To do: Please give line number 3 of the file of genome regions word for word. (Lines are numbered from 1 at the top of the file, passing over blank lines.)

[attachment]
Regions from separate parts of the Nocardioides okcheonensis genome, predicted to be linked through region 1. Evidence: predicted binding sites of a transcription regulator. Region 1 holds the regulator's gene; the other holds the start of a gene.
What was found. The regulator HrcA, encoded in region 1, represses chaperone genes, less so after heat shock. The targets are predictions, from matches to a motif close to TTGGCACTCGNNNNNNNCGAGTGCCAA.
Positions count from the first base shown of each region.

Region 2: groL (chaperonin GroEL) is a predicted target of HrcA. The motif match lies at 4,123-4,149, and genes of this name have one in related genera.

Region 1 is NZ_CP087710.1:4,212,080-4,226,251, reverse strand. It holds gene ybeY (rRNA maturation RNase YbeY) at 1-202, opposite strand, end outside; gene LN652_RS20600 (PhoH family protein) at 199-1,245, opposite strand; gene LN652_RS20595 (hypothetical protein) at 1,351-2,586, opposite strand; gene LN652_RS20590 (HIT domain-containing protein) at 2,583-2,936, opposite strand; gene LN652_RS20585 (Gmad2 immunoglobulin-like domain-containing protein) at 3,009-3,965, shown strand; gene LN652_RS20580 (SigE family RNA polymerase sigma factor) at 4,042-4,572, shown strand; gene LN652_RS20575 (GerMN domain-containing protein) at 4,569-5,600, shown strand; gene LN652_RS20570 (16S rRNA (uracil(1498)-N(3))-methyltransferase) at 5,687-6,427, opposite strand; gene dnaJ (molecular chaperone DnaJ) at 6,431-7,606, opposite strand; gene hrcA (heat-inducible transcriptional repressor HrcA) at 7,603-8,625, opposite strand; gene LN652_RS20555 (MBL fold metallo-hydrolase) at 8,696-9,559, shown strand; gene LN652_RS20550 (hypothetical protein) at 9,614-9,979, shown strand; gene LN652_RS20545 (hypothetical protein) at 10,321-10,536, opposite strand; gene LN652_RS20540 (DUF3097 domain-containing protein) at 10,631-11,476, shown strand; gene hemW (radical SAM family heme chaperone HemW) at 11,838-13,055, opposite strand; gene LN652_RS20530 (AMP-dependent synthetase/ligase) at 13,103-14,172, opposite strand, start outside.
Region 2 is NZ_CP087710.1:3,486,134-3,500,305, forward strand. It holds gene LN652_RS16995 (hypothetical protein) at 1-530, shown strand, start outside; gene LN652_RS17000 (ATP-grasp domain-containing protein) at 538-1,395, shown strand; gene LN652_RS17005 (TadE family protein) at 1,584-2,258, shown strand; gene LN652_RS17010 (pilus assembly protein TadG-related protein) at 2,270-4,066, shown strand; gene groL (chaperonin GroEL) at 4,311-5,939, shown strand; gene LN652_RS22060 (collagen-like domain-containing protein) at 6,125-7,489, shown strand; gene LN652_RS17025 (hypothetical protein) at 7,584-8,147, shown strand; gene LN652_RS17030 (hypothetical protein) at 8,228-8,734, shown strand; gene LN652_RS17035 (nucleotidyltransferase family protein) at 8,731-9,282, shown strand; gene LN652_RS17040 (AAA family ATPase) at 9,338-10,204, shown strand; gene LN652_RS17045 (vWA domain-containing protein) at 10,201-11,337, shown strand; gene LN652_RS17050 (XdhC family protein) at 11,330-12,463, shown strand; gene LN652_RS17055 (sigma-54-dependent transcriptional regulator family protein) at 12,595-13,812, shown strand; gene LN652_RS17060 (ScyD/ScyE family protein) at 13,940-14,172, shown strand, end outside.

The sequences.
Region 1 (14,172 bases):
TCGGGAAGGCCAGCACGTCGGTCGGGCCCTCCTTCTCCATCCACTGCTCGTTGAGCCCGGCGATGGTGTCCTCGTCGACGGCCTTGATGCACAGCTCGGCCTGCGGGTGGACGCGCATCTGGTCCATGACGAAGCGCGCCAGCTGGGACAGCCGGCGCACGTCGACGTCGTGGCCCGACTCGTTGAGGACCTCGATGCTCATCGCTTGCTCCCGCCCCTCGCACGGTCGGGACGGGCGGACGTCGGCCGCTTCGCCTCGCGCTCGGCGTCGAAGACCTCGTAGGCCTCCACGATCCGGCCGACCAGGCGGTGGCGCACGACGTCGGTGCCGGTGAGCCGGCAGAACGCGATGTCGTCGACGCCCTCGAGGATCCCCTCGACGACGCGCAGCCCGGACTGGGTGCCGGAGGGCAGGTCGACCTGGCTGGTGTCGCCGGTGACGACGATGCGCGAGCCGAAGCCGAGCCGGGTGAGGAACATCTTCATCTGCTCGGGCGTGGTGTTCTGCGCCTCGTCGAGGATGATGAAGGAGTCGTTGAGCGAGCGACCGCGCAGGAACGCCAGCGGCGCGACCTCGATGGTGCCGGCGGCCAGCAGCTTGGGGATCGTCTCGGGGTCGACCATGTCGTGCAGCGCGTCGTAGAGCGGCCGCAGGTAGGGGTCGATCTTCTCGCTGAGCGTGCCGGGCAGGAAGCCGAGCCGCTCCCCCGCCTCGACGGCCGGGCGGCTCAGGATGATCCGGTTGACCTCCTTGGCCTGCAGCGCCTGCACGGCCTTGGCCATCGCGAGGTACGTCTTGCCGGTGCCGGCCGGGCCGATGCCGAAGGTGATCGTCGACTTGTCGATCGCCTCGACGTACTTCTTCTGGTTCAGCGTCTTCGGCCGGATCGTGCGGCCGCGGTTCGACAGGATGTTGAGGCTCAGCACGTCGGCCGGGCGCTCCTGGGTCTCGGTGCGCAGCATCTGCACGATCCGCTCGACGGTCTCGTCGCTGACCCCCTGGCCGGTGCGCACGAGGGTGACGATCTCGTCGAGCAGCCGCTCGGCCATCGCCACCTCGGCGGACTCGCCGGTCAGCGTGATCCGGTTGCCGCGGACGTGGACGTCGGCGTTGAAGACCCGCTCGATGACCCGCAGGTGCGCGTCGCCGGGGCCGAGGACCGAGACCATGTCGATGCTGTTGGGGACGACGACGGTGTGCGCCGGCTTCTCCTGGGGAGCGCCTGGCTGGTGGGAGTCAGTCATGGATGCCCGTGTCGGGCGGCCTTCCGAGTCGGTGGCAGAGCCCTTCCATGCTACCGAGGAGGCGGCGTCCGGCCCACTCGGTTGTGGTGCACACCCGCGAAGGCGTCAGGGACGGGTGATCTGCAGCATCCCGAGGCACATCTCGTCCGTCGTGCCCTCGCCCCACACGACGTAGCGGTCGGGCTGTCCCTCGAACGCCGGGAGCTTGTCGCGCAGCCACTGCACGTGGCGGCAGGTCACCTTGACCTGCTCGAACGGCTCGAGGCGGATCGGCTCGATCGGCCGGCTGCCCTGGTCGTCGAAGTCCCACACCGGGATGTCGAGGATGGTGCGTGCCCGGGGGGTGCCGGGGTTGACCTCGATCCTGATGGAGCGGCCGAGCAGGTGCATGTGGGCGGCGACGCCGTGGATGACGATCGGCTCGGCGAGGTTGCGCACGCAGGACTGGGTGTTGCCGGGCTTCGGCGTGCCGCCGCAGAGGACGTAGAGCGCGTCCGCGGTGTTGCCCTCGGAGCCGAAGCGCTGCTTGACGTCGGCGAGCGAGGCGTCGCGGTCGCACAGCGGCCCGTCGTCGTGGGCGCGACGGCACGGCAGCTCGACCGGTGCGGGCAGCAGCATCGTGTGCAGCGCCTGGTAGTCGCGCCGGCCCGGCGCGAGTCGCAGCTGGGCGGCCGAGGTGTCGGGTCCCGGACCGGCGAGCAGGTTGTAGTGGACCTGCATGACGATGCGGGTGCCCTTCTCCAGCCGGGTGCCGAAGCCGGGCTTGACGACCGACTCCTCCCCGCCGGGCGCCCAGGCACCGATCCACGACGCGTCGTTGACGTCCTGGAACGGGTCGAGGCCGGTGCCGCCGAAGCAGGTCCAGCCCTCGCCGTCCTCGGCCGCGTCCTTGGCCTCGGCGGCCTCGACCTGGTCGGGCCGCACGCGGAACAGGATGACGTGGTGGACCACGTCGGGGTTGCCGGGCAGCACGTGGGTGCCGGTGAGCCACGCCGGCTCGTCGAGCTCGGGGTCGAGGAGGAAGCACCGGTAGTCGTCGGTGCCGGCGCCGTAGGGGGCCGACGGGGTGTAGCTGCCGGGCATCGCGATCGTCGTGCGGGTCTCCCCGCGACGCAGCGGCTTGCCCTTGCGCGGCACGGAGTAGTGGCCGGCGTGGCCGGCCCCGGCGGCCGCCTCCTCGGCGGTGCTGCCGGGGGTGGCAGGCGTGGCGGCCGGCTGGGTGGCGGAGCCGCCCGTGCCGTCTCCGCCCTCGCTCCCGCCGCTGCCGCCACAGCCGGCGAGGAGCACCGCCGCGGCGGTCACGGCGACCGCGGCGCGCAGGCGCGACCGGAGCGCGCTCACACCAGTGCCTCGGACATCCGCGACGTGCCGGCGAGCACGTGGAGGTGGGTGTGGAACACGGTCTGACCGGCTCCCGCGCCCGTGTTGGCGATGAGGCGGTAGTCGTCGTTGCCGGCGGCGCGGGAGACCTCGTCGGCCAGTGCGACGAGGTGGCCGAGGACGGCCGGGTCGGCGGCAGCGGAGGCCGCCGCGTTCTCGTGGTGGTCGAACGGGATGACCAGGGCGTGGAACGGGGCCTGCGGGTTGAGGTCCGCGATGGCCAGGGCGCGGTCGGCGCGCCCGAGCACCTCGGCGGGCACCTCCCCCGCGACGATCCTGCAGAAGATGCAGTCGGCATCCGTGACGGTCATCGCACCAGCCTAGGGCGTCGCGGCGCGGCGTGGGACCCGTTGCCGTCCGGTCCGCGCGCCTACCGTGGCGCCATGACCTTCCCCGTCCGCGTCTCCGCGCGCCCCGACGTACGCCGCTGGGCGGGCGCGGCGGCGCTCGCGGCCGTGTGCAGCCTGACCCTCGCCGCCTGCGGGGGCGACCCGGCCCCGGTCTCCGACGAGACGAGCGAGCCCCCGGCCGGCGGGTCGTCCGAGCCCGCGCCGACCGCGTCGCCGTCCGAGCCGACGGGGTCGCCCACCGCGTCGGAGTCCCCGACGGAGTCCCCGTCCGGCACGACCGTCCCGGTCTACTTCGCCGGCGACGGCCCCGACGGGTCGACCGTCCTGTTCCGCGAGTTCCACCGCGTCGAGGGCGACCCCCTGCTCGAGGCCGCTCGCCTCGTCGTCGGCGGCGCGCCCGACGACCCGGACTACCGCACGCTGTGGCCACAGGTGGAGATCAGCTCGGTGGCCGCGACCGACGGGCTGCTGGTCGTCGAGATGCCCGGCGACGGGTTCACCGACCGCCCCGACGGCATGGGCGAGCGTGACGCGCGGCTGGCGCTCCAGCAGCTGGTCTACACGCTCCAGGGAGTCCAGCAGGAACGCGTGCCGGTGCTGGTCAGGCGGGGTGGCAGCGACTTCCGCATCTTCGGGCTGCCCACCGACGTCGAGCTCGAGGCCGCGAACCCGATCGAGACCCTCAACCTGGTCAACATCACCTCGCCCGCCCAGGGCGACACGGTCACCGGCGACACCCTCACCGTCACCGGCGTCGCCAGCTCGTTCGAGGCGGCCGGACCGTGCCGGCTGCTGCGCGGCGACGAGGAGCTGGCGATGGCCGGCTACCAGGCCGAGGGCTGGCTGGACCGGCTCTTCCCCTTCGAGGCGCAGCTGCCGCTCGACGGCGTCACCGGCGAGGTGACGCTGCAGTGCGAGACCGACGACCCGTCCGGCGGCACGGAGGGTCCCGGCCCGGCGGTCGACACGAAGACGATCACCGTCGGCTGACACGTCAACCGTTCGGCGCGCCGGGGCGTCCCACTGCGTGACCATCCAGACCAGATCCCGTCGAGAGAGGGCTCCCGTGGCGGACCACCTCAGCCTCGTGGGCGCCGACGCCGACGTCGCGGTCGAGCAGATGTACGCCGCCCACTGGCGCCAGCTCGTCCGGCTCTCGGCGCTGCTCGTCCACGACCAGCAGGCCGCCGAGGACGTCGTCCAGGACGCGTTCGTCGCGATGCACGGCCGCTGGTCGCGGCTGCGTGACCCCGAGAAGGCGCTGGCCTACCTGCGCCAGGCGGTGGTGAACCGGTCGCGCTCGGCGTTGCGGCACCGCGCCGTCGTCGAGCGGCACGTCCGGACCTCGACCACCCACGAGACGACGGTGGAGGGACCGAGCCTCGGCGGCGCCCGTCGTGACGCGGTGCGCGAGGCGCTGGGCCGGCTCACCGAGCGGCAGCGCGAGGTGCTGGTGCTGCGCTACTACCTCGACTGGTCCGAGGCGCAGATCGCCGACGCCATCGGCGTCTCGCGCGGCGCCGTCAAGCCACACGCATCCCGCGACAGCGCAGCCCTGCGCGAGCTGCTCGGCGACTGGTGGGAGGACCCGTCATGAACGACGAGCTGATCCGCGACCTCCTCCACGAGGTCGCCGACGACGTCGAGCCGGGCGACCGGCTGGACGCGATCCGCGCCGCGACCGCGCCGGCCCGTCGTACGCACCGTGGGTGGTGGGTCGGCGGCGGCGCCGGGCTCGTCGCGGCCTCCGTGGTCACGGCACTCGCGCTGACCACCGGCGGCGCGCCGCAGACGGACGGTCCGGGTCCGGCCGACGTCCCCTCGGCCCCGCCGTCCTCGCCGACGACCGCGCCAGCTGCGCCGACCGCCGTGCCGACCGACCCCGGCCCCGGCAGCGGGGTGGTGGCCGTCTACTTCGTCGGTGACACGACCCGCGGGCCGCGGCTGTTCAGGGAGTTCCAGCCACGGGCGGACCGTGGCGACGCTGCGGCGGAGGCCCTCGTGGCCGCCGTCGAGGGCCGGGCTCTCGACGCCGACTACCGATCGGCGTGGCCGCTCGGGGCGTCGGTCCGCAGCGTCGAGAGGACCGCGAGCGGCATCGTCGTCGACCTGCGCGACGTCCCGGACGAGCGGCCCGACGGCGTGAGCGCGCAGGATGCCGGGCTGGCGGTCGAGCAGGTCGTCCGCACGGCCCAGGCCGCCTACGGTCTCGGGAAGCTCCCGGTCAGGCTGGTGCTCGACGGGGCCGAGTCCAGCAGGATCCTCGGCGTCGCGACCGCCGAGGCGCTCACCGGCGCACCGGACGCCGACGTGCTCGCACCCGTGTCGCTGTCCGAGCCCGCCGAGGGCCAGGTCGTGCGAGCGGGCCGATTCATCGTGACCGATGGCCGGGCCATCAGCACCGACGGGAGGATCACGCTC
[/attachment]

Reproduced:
Positions count from the first base shown of each region.